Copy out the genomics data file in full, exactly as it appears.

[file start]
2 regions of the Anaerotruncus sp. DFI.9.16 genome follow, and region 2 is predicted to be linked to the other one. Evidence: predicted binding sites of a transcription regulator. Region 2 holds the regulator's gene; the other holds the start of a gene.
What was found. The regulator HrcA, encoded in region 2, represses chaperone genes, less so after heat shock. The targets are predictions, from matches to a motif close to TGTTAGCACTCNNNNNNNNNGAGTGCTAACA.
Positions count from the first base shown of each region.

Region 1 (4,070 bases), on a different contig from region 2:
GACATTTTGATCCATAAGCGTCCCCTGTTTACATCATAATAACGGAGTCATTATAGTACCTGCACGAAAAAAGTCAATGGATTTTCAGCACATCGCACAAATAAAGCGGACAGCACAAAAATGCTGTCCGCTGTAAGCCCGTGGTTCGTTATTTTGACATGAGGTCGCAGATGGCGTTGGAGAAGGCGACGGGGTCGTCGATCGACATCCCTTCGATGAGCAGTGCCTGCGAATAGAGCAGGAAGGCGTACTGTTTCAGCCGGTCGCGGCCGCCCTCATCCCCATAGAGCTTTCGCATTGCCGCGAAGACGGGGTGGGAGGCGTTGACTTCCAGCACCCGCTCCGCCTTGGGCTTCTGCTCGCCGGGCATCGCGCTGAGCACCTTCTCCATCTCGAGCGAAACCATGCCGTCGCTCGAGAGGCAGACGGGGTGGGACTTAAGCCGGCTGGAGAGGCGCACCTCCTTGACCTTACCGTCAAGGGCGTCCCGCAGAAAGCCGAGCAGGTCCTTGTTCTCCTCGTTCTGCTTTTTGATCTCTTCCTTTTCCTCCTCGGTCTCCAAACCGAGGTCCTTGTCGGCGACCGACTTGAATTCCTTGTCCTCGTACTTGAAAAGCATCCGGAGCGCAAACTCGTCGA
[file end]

2 regions of the Anaerotruncus sp. DFI.9.16 genome follow, and region 2 is predicted to be linked to the other one. Evidence: predicted binding sites of a transcription regulator. Region 2 holds the regulator's gene; the other holds the start of a gene.
What was found. The regulator HrcA, encoded in region 2, represses chaperone genes, less so after heat shock. The targets are predictions, from matches to a motif close to TGTTAGCACTCNNNNNNNNNGAGTGCTAACA.
Positions count from the first base shown of each region.

Region 1 (4,070 bases), on a different contig from region 2:
GACATTTTGATCCATAAGCGTCCCCTGTTTACATCATAATAACGGAGTCATTATAGTACCTGCACGAAAAAAGTCAATGGATTTTCAGCACATCGCACAAATAAAGCGGACAGCACAAAAATGCTGTCCGCTGTAAGCCCGTGGTTCGTTATTTTGACATGAGGTCGCAGATGGCGTTGGAGAAGGCGACGGGGTCGTCGATCGACATCCCTTCGATGAGCAGTGCCTGCGAATAGAGCAGGAAGGCGTACTGTTTCAGCCGGTCGCGGCCGCCCTCATCCCCATAGAGCTTTCGCATTGCCGCGAAGACGGGGTGGGAGGCGTTGACTTCCAGCACCCGCTCCGCCTTGGGCTTCTGCTCGCCGGGCATCGCGCTGAGCACCTTCTCCATCTCGAGCGAAACCATGCCGTCGCTCGAGAGGCAGACGGGGTGGGACTTAAGCCGGCTGGAGAGGCGCACCTCCTTGACCTTACCGTCAAGGGCGTCCCGCAGAAAGCCGAGCAGGTCCTTGTTCTCCTCGTTCTGCTTTTTGATCTCTTCCTTTTCCTCCTCGGTCTCCAAACCGAGGTCCTTGTCGGCGACCGACTTGAATTCCTTGTCCTCGTACTTGAAAAGCATCCGGAGCGCAAACTCGTCGA